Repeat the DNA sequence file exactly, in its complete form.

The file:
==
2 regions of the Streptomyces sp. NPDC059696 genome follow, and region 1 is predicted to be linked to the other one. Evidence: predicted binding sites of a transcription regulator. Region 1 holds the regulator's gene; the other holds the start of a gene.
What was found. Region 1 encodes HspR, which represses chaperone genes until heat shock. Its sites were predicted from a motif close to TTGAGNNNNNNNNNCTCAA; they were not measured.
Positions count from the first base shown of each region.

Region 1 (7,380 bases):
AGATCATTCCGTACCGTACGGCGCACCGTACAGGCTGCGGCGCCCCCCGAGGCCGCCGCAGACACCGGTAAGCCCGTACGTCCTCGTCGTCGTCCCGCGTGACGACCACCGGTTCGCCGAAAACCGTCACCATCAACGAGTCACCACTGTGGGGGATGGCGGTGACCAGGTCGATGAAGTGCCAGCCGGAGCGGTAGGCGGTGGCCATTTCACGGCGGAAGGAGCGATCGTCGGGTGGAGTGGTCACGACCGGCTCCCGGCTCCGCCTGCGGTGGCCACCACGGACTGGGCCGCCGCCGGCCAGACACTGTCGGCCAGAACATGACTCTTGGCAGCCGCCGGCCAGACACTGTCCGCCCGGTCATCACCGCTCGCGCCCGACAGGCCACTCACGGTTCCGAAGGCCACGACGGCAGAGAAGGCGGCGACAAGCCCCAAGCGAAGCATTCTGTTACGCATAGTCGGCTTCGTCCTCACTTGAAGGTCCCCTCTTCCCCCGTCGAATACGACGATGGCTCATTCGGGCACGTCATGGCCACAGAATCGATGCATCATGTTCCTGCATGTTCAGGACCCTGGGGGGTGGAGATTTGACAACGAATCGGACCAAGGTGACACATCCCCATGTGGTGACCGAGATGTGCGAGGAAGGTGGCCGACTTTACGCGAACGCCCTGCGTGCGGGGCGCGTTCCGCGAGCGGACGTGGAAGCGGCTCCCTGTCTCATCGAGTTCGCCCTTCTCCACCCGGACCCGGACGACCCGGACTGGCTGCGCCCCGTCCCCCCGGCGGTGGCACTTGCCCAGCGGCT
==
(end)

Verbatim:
2 regions of the Streptomyces sp. NPDC059696 genome follow, and region 1 is predicted to be linked to the other one. Evidence: predicted binding sites of a transcription regulator. Region 1 holds the regulator's gene; the other holds the start of a gene.
What was found. Region 1 encodes HspR, which represses chaperone genes until heat shock. Its sites were predicted from a motif close to TTGAGNNNNNNNNNCTCAA; they were not measured.
Positions count from the first base shown of each region.

Region 1 (7,380 bases):
AGATCATTCCGTACCGTACGGCGCACCGTACAGGCTGCGGCGCCCCCCGAGGCCGCCGCAGACACCGGTAAGCCCGTACGTCCTCGTCGTCGTCCCGCGTGACGACCACCGGTTCGCCGAAAACCGTCACCATCAACGAGTCACCACTGTGGGGGATGGCGGTGACCAGGTCGATGAAGTGCCAGCCGGAGCGGTAGGCGGTGGCCATTTCACGGCGGAAGGAGCGATCGTCGGGTGGAGTGGTCACGACCGGCTCCCGGCTCCGCCTGCGGTGGCCACCACGGACTGGGCCGCCGCCGGCCAGACACTGTCGGCCAGAACATGACTCTTGGCAGCCGCCGGCCAGACACTGTCCGCCCGGTCATCACCGCTCGCGCCCGACAGGCCACTCACGGTTCCGAAGGCCACGACGGCAGAGAAGGCGGCGACAAGCCCCAAGCGAAGCATTCTGTTACGCATAGTCGGCTTCGTCCTCACTTGAAGGTCCCCTCTTCCCCCGTCGAATACGACGATGGCTCATTCGGGCACGTCATGGCCACAGAATCGATGCATCATGTTCCTGCATGTTCAGGACCCTGGGGGGTGGAGATTTGACAACGAATCGGACCAAGGTGACACATCCCCATGTGGTGACCGAGATGTGCGAGGAAGGTGGCCGACTTTACGCGAACGCCCTGCGTGCGGGGCGCGTTCCGCGAGCGGACGTGGAAGCGGCTCCCTGTCTCATCGAGTTCGCCCTTCTCCACCCGGACCCGGACGACCCGGACTGGCTGCGCCCCGTCCCCCCGGCGGTGGCACTTGCCCAGCGGCT